WOW! What a wonderful week it was.
A few weeks ago I received a call telling me that I was being awarded the Evelyn Sibley Lampman award for my years as a school librarian. I was about to race out and do cartwheels in the hall (unfortunately I really can’t) or at least knock on my neighbors’ doors and scream loudly! Fortunately for them, the next call said I could tell my family but no one else, especially anyone who had any relationship with libraries. That one phrase wiped out about 80% of my friends.
So I kept quiet. Not easy for me. Especially when I have GOOD news to share. (Bad news is something else.) I did keep busy rereading some of Lampman’s books, and was pleasantly surprised to find how she was able to hook me into the story in the first chapter. Good writing. And they were surprisingly up to date for the most part, although The Shy Stegosaurus of Indian Springs seemed like a book set in the last century. Well, come to think of it, it was! However, children still love dinosaurs. The portrayal of a Rogue River Indian boy captured by another tribe, and of Yolanda, a migrant girl whose schooling was constantly hampered by the family travels during growing seasons, are both heroes that anyone—even grown-ups--can understand. I wish someone would reissue the books with modern covers and use the set when fourth graders study Oregon.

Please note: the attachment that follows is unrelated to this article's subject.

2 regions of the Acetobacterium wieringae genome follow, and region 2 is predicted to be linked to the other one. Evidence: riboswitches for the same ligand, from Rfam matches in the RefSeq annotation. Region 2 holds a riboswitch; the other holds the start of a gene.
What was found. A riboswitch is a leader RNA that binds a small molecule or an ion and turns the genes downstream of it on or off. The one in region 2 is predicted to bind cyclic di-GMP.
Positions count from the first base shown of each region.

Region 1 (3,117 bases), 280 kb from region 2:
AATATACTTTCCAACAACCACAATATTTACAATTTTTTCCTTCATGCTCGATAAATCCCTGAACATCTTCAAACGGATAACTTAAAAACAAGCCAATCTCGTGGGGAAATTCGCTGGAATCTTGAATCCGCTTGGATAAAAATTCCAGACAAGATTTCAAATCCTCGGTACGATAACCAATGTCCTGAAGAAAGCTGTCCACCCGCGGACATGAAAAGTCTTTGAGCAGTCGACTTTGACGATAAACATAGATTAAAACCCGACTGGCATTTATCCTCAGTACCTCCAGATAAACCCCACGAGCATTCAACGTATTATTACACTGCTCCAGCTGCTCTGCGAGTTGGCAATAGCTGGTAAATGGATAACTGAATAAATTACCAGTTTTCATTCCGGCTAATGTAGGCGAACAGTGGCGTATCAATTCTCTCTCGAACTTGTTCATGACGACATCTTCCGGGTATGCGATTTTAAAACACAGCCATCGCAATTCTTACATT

Then last Thursday some of my family and friends took me to the Oregon Library Association conference in Bend, Oregon where I received this lovely plaque. I am mentally walking on air-- and only wish I was literally doing so! I am also telling everyone I can to make up for my previous silence. Anyway, it is VERY nice to be thanked for working in some wonderful schools with terrific students, many of whom I now follow on Facebook.
I was told the main reason I received the award was for bringing Battle of the Books to my small school in tiny Glide. It was picked up in nearby Roseburg and has now become the statewide OBOB. Strictly volunteer, it has remained popular, even with all the cuts in school programs over the last score of years. One librarian referred to those who take part as “academic athletes,” who learn to work together in the schoolroom, as others do on the playing fields.
The library and teaching communities are team players above all, sharing ideas, tips, and inspirations. None of us can do it alone. I am really honored by the list of all the people who received the Lampman award before me, including both Walt Morey and Eric Kimmel who actually cared enough about kids and reading to make author appearances in Glide...a far piece from Portland. It’s a terrific list of people.
I am lucky. Thank you all.